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Publication numberUS7699758 B1
Publication typeGrant
Application numberUS 11/064,051
Publication dateApr 20, 2010
Filing dateFeb 22, 2005
Priority dateFeb 22, 2005
Fee statusLapsed
Publication number064051, 11064051, US 7699758 B1, US 7699758B1, US-B1-7699758, US7699758 B1, US7699758B1
InventorsLynn D. Hoggan, James R. Richards, Michael K. Durtschi
Original AssigneeHoggan Health Industries, Inc.
Export CitationBiBTeX, EndNote, RefMan
External Links: USPTO, USPTO Assignment, Espacenet
Bi-directional exercise machine with different resistances in different directions
US 7699758 B1
Abstract
An exercise apparatus includes a frame and handles mounted on the frame and moveable by a user in opposite directions. The handles are coupled to a transmission so that movement of the handles by a user create rotational movement of a transmission input, movement of the handles in one direction creating rotational movement of the transmission input in one direction and movement of the handles in the opposite direction creating rotational movement of the transmission input in the opposite direction. The transmission couples the transmission input to a resistance means, such as an eddy current resistance device, in a manner to provide a different resistance to rotation of the transmission input depending upon the direction of rotation of the transmission input. Thus, the resistance to rotational movement of the transmission input in one rotational direction is greater than it is in the opposite rotational direction. This coupling can be accomplished by converting rotational movement of the transmission input in opposite directions into an output having only one direction of rotation and coupling the output to a single resistance element, or the transmission can couple a shaft that rotates in opposite directions to two resistance elements so that rotation in one direction is resisted by one resistance element and rotation in the opposite direction is resisted by the other resistance element.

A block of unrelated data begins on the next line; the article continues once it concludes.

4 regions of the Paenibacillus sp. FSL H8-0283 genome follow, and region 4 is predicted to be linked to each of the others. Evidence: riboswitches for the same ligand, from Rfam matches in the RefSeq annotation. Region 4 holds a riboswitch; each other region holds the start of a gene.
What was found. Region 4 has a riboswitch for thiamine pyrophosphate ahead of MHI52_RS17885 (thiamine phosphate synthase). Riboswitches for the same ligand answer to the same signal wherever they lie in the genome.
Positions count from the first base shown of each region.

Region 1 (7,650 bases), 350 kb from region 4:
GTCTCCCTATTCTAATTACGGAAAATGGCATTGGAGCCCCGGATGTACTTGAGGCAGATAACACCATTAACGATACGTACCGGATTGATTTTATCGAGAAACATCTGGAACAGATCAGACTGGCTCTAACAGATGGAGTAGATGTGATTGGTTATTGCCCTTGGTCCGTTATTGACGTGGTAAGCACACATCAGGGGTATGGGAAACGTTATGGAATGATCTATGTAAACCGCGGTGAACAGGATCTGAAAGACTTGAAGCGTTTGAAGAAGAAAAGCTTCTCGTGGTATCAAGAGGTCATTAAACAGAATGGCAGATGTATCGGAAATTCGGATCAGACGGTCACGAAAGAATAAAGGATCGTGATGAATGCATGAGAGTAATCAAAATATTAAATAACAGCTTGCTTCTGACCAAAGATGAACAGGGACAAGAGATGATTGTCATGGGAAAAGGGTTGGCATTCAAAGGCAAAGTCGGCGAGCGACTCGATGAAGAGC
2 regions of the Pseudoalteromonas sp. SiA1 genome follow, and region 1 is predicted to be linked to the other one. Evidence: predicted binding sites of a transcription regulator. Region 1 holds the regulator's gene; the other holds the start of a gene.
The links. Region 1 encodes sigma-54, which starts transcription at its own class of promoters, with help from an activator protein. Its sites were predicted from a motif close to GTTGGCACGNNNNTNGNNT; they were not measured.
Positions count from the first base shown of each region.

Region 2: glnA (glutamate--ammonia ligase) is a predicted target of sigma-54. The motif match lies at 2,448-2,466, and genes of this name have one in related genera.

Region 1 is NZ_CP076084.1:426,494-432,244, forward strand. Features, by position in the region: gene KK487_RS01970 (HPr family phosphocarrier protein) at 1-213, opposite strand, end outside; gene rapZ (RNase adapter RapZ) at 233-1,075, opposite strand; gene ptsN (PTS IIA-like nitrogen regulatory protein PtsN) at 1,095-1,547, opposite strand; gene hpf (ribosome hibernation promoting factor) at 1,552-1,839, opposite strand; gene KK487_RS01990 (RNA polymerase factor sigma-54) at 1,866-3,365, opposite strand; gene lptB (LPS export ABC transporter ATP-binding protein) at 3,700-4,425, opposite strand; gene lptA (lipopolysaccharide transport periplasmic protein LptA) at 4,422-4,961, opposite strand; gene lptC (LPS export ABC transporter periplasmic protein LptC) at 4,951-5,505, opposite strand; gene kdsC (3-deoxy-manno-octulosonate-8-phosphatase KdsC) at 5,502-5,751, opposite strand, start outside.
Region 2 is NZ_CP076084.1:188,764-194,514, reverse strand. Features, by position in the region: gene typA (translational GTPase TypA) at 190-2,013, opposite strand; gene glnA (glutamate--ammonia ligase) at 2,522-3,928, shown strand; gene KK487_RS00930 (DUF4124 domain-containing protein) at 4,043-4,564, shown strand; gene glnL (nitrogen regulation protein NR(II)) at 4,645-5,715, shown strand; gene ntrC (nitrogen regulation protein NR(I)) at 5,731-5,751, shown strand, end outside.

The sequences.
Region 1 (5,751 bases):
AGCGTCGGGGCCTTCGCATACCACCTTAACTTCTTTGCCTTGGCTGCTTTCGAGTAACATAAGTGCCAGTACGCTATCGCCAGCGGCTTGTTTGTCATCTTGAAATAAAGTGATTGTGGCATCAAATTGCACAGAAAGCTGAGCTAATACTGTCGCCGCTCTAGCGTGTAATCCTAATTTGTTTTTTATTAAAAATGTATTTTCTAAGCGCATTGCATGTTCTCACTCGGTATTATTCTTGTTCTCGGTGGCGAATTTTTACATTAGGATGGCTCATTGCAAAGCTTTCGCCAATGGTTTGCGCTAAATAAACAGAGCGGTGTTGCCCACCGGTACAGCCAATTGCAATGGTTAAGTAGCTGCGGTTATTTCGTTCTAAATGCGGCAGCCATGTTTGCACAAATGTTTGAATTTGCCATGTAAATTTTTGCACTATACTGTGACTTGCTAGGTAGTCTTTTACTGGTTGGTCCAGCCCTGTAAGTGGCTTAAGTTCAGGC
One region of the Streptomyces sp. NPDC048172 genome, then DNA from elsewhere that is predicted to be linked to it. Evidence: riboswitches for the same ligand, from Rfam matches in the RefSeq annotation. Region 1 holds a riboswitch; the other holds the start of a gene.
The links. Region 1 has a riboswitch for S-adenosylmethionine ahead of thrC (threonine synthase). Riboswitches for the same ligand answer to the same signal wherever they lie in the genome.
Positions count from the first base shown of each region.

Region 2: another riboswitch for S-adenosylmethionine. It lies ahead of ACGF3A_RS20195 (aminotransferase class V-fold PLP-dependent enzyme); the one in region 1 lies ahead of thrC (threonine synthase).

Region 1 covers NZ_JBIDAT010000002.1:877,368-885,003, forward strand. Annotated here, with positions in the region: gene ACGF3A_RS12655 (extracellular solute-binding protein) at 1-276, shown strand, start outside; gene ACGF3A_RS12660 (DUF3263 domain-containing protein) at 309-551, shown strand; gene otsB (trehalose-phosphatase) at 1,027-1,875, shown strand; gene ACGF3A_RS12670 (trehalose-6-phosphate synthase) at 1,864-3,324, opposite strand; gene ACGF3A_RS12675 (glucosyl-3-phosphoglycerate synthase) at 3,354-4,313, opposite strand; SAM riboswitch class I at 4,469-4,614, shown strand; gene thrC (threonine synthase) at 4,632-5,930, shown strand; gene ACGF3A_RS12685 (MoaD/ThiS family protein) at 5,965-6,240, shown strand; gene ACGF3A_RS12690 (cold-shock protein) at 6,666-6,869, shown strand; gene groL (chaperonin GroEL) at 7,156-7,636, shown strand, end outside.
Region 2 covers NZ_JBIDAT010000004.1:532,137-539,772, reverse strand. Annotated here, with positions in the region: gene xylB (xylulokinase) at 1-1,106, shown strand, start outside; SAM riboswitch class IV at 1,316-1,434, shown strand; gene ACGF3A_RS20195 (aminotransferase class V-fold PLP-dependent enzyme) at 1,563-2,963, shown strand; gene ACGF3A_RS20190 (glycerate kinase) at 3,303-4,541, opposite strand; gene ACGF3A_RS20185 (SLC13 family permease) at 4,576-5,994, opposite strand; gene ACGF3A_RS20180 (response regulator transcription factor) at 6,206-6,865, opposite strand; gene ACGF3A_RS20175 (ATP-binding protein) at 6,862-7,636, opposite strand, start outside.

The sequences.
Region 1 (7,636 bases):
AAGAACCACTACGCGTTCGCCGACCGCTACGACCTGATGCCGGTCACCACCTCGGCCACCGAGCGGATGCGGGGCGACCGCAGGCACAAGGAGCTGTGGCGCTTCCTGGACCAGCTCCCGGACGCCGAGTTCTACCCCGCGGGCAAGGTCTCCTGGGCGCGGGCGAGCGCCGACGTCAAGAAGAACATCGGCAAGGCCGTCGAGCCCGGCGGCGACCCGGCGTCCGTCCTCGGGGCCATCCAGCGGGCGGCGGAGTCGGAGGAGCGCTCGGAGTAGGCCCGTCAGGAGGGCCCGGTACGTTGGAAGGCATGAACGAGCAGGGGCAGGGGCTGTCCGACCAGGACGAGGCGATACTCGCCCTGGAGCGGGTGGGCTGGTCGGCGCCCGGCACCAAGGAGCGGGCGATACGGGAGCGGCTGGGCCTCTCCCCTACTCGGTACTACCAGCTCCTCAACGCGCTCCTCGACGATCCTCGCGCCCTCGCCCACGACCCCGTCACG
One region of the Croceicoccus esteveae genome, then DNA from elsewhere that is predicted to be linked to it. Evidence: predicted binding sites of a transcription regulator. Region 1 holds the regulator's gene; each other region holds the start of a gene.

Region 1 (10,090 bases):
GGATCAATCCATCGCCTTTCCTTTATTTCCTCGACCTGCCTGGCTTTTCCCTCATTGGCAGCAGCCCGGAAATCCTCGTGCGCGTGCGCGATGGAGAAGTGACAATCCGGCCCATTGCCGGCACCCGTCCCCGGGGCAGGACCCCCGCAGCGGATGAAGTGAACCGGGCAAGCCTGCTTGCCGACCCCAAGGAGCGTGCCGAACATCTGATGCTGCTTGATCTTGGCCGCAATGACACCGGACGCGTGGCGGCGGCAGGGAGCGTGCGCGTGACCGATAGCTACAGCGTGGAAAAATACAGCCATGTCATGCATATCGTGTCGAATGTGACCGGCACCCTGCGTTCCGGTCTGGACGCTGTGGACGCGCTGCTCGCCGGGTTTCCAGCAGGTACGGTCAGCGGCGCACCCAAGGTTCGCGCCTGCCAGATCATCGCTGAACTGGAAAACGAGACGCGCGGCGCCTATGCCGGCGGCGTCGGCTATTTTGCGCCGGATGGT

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Claims(25)
1. Exercise apparatus comprising:
a frame;